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Senior Correspondent

“So what is it you want?” I asked Sarah.

“I want to be able to afford my life. I’m tired of worrying every time I pull out my credits cards.”

“What does ‘afford my life’ mean?”

“Well, that we can hang onto what we fought so hard to build. Hold onto our house, our insurances. Take our regular trips to see the kids. Do stuff with our friends. We already sold the boat …”

So started another journey into “reality.” And the reality is this:  since 2008, and the economic turmoil since then, the U.S. economy has suffered the equivalent of shifting tectonic plates… and the resulting earthquake.

A lot of the visual surface damage has been repaired. But the foundation, or fundamentals, have changed forever. Gone are many beliefs around the security of investing in real estate, the ability to “save” our way to retirement and our faith in once-reliable financial instruments and markets.

What does that mean for the everyday Jane and Joe just trying to work and play their way through the years? The game just got a lot more complex.

Or, by necessity, a lot simpler.

So How Does That Work?

As parts of the economy have come back, some people’s lives have returned to normal. And, if their activity touches health care, pharmaceuticals, biotech, software or information services, chances are they’ll be okay going forward. But they will have to work harder to find effective ways to save for their later years, since so many of the faithful old tools are gone.

For the others whose activities haven’t shown growth yet— and maybe never will— the future requires some form of “re-invention” or retraining. Or starting their own businesses with the skills they have.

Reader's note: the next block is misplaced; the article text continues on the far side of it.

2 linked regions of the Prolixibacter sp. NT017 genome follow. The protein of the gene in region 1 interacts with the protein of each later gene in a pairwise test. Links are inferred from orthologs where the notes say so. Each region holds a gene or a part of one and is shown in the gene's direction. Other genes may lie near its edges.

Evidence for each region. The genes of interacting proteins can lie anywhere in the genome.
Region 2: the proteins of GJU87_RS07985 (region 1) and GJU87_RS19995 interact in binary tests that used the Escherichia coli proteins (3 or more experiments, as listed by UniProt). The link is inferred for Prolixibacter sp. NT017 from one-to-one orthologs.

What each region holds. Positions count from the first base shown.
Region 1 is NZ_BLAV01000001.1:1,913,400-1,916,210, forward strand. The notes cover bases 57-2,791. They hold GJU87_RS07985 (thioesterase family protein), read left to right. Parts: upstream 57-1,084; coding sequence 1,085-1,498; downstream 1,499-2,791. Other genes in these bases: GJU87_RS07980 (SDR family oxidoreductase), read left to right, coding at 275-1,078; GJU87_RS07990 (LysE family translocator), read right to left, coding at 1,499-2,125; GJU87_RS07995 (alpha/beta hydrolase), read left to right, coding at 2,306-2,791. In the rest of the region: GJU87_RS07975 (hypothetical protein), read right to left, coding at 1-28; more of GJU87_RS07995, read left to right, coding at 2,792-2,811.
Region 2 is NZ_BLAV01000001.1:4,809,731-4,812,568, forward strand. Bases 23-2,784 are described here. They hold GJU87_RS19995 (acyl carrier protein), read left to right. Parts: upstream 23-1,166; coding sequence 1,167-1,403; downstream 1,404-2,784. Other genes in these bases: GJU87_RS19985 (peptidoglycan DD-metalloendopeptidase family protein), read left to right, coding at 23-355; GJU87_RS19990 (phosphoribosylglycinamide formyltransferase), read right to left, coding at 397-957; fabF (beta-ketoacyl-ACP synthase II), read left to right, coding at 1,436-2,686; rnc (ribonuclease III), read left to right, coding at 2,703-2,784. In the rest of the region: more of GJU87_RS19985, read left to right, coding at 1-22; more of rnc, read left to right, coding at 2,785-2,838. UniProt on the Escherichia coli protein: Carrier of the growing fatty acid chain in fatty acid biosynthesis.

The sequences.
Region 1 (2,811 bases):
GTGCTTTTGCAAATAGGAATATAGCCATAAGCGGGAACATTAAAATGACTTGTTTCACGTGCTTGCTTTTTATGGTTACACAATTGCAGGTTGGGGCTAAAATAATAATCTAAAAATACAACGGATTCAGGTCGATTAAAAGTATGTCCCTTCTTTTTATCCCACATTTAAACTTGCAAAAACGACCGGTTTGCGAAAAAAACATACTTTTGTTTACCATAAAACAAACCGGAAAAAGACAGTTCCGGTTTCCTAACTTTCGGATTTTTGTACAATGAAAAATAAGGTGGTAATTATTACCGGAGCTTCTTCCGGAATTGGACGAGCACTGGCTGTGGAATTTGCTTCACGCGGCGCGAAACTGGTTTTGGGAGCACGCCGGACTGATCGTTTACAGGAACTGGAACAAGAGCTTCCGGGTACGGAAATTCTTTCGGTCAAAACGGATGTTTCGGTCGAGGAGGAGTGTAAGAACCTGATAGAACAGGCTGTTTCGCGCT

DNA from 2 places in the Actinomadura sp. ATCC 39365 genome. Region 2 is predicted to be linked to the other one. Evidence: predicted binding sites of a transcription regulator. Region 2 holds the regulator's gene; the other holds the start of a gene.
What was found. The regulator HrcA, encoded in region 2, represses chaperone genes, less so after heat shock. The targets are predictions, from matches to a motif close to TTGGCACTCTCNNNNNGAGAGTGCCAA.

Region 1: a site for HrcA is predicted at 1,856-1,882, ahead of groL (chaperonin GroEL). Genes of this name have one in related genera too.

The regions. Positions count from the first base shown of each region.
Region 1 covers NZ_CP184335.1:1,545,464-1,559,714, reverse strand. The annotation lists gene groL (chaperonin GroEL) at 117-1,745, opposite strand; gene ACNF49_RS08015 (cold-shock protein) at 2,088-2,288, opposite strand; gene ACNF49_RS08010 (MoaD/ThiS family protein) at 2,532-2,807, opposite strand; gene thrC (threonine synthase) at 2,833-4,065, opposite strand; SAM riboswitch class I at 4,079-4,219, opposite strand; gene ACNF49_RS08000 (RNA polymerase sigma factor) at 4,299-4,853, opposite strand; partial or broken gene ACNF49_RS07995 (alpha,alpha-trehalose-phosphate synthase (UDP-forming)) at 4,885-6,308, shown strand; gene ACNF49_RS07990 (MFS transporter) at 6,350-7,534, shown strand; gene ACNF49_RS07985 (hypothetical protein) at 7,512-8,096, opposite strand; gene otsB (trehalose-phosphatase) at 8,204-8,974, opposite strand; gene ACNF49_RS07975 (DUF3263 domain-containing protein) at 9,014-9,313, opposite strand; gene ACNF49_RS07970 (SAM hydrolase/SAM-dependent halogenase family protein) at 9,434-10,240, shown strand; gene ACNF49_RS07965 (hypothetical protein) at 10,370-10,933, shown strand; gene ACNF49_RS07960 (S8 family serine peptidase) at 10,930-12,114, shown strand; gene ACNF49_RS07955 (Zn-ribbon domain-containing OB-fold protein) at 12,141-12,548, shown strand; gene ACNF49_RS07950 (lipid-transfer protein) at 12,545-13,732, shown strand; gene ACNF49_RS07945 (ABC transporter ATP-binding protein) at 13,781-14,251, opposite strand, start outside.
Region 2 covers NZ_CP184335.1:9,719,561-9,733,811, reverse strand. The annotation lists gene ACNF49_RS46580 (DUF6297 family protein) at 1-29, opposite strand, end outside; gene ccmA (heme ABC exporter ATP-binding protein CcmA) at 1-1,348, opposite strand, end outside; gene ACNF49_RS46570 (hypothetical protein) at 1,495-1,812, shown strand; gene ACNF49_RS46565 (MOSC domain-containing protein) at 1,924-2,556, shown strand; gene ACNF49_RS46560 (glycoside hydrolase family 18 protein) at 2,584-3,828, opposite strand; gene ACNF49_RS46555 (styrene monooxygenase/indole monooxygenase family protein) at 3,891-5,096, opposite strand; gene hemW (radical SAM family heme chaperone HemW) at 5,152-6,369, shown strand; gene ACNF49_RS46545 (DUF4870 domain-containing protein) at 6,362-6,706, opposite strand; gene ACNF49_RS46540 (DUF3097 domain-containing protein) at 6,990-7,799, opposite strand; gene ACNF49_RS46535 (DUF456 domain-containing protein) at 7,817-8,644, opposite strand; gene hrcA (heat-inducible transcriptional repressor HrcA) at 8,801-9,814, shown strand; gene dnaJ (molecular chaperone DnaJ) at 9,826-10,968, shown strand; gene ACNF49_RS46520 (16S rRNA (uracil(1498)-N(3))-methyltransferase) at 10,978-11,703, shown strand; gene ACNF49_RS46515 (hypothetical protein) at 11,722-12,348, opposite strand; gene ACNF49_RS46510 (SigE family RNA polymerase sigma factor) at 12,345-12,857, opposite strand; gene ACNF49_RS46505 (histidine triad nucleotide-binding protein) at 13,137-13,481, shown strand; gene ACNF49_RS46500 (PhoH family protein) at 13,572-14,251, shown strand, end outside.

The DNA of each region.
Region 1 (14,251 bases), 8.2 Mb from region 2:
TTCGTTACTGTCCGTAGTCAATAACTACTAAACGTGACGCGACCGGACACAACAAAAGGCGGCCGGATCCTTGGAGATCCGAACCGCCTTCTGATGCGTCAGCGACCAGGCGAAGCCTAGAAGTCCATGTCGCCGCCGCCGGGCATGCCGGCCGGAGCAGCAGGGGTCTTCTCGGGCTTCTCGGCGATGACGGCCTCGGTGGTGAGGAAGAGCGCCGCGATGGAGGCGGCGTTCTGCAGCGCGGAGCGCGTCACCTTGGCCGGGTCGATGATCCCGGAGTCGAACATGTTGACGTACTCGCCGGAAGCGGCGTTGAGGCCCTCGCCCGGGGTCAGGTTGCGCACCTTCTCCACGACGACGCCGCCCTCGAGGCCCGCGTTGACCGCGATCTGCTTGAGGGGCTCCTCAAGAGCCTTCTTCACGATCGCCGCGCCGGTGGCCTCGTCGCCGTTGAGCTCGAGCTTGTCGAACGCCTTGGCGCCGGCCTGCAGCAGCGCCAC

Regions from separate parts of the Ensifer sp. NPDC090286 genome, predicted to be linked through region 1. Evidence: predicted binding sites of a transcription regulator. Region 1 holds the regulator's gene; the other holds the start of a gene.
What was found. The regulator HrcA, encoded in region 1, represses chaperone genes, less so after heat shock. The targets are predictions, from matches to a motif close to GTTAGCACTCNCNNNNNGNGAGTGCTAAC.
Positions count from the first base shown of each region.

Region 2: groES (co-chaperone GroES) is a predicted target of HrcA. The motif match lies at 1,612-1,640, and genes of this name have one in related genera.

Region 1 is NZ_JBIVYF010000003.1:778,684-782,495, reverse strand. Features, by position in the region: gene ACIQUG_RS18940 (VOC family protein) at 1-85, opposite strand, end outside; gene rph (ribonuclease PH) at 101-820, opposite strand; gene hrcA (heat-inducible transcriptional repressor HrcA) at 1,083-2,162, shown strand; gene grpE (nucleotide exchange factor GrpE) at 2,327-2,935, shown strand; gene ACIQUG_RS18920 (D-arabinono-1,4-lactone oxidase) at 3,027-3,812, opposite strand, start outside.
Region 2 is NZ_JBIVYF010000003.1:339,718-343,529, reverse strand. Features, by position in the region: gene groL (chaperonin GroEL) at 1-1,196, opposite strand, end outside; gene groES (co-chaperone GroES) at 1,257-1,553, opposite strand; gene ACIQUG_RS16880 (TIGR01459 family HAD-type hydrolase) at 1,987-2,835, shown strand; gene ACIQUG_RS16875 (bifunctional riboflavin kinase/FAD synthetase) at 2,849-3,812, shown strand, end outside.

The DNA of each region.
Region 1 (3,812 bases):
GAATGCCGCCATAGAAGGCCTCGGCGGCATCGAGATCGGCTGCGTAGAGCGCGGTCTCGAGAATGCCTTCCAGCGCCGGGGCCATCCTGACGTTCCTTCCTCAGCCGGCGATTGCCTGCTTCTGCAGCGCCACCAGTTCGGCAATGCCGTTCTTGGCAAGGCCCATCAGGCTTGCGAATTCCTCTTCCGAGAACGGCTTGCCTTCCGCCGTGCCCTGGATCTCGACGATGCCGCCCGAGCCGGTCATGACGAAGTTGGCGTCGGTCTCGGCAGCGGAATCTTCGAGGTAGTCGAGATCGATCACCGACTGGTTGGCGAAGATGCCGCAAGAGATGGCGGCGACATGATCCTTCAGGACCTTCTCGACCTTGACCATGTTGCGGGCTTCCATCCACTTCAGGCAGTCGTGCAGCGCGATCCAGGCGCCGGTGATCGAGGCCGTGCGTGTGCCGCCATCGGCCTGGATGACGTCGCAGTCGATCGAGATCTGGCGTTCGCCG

That is Sarah’s situation. As a realtor, her income was decimated by the housing crisis. And her husband’s job isn’t all that secure. She has started a business, but it’s taking far longer than expected to grow legs.

My recommendation was: simplify.

Our ability as a population to accumulate— whether it’s physical “stuff,” hobbies, toys or whatever— is legendary. Most of us are not even aware of how much has layered onto our lives. And much of it is simply a matter of habit.

The most eye-opening work I do with clients such as Sarah is a reality check:

  • What they have,
  • What they need,
  • What they can pay for,
  • What they can change, and
  • What life will look life after realigning.

My most successful clients are those who use the exercise to bring their financial obligations in line with their financial reality as fast as possible— even if the process is a little difficult. (Actually, even if the process is very difficult.)

What they learn is this: nothing is more empowering than being able to pay your bills. And nothing can give you more focus and clarity than coming from a place of peace of mind.

Why Is Peace of Mind Such a Big Deal?

Most people have spent the majority of their adult lives in the loop of getting a raise, momentarily having some breathing room, upsizing their lives and being strapped again.

Few know what true peace of mind is. Or what it feels like.

Yet once they’ve tasted it, any future life changes— welcome as they might be— will almost always be made in a way that preserves that peace of mind.

So I ask you: if you look at your lifestyle, is it one that is in alignment with your financial reality?

If it is, bravo!

If not, would you be willing to do your own reality check and see what you can do to bring alignment into your life?

I can assure you: peace of mind is absolutely addictive!


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